Illnesses listed in the lawsuit, which is making its way through the courts, include genetic immune system diseases, headaches, difficulty concentrating, thyroid problems, bloody noses, rectal and gynecological bleeding, weakness in sides of the body accompanied by the shrinking of muscle mass, memory loss, leukemia, testicular cancer, problems with vision, high-pitch ringing in the ears and anxiety.

People can donate to the fund, called the Operation Tomodachi Victims Foundation, at Japanese credit union Jonan Shinyo Kinko, Eigyobu honten branch, account No. 844688.

Donations, accepted through March 31, 2017, will be transferred to a U.S. bank and used, under the management of a judge, to support the veterans, according to a news release from the credit union. “

by Aaron Kidd, contributions from Hana Kusumoto

source

unnamed

Fukushima flunks decontamination — Robert Hunziker, CounterPunch

” Japan’s Abe administration is pushing very hard to decontaminate land, roads, and buildings throughout Fukushima Prefecture, 105 cities, towns, and villages. Thousands of workers collect toxic material into enormous black one-ton bags, thereby accumulating gigantic geometric structures of bags throughout the landscape, looking evermore like the foreground of iconic ancient temples.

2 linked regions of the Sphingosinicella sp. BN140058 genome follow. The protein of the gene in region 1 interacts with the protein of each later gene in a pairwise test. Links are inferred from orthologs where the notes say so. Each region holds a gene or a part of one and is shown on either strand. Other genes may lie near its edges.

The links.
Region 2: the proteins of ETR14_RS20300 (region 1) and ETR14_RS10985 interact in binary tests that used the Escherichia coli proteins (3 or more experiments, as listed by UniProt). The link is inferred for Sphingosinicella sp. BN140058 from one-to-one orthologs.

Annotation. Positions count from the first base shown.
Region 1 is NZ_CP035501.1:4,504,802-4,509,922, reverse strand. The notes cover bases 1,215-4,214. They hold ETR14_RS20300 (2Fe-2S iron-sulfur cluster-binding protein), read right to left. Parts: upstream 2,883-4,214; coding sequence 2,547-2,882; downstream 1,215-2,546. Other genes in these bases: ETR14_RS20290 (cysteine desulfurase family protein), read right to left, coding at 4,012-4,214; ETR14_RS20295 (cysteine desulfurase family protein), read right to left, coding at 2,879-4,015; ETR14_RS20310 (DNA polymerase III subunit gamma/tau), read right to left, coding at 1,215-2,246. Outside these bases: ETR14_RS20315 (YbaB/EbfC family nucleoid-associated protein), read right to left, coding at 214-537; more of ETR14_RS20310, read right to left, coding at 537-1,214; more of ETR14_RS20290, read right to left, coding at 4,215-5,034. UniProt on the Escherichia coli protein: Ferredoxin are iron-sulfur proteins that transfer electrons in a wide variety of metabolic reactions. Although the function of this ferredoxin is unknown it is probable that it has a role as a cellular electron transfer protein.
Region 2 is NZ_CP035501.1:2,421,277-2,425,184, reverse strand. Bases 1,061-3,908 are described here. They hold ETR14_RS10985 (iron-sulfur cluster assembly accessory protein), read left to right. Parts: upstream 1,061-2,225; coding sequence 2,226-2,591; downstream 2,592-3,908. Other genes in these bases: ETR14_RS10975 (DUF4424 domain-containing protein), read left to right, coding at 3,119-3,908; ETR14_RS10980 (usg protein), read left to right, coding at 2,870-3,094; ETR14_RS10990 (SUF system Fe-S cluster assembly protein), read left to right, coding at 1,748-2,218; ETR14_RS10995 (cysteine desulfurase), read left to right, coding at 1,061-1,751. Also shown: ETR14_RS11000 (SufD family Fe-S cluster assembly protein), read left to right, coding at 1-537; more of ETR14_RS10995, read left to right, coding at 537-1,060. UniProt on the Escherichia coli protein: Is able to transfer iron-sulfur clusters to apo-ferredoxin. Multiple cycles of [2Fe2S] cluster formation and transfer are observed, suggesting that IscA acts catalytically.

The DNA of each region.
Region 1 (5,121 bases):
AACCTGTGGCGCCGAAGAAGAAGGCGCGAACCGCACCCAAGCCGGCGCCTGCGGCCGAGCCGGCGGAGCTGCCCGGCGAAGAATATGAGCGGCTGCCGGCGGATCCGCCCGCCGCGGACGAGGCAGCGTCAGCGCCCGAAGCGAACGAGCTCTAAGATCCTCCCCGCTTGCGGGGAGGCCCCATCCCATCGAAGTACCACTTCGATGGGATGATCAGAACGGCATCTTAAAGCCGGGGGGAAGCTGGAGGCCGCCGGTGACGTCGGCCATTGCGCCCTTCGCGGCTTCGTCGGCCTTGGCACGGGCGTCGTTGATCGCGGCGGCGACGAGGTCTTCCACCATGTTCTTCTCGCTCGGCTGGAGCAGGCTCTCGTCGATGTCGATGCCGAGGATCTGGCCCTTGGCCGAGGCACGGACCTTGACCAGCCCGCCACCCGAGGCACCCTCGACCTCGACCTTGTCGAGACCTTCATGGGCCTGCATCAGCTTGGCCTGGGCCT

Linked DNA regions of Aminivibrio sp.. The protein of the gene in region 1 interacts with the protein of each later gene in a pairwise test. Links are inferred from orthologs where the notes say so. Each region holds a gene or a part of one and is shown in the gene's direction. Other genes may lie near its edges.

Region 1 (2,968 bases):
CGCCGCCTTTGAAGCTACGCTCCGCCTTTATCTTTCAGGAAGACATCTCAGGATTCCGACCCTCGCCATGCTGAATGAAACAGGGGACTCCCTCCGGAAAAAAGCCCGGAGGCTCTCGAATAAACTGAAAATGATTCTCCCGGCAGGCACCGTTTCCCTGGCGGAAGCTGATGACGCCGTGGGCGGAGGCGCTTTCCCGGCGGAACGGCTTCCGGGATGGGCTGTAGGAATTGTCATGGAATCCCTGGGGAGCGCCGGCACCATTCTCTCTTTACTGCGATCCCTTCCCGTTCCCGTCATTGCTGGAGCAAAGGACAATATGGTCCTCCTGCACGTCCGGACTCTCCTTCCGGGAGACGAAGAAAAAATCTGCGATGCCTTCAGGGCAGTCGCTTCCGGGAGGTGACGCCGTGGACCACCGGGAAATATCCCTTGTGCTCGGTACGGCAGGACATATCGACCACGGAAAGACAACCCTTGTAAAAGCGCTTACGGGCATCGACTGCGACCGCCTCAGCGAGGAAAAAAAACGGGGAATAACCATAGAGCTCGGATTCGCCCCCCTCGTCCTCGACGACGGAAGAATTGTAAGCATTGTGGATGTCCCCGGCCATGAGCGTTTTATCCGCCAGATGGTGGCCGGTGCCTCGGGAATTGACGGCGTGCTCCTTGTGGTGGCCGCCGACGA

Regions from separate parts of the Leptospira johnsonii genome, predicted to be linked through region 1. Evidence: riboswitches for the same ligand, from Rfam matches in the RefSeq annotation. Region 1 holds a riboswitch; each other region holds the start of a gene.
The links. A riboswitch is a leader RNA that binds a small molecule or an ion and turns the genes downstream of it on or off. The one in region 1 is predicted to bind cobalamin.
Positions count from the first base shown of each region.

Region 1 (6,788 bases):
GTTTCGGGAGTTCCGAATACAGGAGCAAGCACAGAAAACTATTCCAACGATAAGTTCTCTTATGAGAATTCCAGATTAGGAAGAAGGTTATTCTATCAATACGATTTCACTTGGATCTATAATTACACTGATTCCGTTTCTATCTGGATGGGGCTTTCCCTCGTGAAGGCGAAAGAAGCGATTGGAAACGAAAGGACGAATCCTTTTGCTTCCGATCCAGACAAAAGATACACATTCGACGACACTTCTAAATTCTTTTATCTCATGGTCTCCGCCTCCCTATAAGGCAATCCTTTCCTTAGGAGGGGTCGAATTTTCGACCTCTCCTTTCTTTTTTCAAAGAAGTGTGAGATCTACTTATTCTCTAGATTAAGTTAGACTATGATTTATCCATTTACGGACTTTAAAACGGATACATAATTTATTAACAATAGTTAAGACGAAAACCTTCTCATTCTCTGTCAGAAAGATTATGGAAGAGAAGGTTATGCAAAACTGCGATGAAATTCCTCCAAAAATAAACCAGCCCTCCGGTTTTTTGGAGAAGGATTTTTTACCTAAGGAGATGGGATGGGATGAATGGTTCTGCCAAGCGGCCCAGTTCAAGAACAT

Here’s the big push: PM Abe committed to the 2020 Tokyo Olympics, which shall be a crowning achievement in the face of the Fukushima disaster. Hence, all stops are pulled to repopulate Fukushima Prefecture, especially with Olympic events held within Fukushima, where foodstuff will originate for Olympic attendees.

The Abe government is desperately trying to clean up and repopulate as if nothing happened, whereas Chernobyl (1986) determined at the outset it was an impossible task, a lost cause, declaring a 1,000 square mile no-habitation zone, resettling 350,000 people. It’ll take centuries for the land to return to normal.

Still and all, is it really truly possible to cleanse the Fukushima countryside?

Already, workers have accumulated enough one-ton black bags filled with irradiated soil and debris to stretch from Tokyo to LA. But, that only accounts for about one-half of the job yet to be done. Still, in the face of this commendable herculean effort, analysis of decontamination reveals serious missteps and problems.